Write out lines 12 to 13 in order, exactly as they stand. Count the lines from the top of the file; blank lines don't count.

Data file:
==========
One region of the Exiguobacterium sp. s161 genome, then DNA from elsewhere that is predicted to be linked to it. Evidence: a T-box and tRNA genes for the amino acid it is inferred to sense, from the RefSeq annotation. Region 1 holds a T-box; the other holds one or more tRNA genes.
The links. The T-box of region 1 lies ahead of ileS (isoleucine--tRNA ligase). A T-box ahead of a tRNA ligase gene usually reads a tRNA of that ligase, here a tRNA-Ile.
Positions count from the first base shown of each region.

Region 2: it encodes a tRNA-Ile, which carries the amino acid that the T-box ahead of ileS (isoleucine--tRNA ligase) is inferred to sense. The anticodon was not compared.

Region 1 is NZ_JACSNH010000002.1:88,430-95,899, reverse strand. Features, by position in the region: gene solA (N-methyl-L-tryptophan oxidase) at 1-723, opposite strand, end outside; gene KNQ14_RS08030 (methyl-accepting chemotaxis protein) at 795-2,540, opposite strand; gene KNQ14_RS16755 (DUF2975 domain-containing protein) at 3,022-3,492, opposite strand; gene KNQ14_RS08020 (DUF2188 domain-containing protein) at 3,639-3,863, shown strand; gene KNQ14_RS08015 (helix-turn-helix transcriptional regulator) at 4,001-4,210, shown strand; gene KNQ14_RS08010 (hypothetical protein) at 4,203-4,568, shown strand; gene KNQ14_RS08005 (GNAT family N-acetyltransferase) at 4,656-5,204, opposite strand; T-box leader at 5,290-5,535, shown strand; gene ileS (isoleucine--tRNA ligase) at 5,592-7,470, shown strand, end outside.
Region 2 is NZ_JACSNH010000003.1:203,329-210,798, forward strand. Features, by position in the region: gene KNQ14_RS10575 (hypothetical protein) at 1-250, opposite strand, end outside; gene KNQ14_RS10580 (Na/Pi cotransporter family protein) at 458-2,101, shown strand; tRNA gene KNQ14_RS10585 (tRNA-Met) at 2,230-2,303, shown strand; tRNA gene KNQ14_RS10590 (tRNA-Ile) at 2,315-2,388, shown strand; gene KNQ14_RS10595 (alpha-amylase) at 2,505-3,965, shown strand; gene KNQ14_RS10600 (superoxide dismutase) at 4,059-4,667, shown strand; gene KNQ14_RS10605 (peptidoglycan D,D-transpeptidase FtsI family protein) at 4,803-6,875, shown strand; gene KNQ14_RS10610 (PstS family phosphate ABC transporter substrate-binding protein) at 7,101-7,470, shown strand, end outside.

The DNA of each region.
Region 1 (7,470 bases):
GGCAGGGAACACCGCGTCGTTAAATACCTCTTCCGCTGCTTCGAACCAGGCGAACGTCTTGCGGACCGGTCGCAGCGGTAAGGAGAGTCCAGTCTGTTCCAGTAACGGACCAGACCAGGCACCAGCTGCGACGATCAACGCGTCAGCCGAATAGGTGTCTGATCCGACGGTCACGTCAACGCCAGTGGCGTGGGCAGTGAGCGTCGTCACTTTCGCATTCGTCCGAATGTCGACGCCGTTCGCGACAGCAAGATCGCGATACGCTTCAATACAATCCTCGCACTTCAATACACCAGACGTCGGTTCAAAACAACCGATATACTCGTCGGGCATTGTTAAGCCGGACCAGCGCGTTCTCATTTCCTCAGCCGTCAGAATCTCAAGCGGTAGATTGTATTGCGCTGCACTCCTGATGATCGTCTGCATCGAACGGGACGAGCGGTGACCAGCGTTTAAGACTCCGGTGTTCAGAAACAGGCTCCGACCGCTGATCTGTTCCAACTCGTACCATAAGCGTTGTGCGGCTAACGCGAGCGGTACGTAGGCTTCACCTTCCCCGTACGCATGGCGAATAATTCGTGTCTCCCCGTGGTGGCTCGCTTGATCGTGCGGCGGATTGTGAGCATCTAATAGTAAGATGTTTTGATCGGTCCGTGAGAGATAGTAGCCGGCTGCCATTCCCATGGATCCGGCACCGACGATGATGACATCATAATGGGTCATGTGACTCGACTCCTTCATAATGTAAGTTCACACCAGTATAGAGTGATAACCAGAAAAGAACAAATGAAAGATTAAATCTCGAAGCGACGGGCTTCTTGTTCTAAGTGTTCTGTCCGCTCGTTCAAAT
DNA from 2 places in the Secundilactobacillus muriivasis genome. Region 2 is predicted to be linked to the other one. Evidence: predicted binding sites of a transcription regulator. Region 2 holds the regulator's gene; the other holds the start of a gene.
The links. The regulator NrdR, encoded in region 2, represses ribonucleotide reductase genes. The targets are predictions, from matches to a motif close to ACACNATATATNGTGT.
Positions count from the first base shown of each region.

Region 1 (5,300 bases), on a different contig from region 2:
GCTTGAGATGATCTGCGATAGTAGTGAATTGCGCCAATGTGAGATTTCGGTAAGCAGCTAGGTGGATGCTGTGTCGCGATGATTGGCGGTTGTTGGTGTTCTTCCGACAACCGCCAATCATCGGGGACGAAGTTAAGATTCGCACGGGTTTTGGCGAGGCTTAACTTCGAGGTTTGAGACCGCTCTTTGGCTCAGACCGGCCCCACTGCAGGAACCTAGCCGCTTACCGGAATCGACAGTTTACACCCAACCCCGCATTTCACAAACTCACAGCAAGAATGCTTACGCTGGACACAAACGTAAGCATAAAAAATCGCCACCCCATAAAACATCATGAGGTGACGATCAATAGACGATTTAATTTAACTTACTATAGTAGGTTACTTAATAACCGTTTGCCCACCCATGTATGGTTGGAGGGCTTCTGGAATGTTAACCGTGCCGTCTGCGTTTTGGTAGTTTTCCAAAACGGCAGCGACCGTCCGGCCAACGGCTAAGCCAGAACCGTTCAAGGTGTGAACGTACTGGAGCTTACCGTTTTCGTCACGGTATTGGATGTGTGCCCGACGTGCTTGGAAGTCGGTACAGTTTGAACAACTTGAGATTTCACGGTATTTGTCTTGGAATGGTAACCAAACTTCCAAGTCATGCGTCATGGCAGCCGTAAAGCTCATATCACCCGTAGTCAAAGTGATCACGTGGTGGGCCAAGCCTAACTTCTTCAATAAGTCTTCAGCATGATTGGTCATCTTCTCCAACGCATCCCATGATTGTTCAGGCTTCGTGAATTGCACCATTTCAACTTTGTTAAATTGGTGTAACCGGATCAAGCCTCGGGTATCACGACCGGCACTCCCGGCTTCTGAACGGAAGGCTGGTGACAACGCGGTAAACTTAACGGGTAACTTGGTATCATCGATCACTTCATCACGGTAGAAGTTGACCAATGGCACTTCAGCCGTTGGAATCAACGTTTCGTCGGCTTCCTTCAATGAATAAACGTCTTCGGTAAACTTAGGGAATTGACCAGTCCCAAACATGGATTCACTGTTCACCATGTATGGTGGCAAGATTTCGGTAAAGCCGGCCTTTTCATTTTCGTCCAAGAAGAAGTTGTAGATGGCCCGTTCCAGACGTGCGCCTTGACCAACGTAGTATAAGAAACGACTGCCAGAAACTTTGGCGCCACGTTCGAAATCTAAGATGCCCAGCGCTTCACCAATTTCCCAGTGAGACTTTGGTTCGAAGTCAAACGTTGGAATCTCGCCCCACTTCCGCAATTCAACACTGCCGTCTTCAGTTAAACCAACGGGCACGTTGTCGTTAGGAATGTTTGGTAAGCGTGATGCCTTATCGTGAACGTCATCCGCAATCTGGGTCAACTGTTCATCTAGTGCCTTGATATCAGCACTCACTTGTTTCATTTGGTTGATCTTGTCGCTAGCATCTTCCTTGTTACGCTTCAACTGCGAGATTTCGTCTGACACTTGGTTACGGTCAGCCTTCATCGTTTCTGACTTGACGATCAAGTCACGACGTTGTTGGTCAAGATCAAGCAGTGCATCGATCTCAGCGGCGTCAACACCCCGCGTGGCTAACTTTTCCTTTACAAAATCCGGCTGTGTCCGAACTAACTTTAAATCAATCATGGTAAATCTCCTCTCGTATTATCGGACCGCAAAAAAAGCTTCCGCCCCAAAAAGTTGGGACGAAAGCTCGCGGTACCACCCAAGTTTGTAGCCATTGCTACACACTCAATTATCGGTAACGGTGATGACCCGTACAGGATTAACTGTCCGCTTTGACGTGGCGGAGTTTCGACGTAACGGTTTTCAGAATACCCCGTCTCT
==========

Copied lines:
Positions count from the first base shown of each region.

Region 1 (5,300 bases), on a different contig from region 2: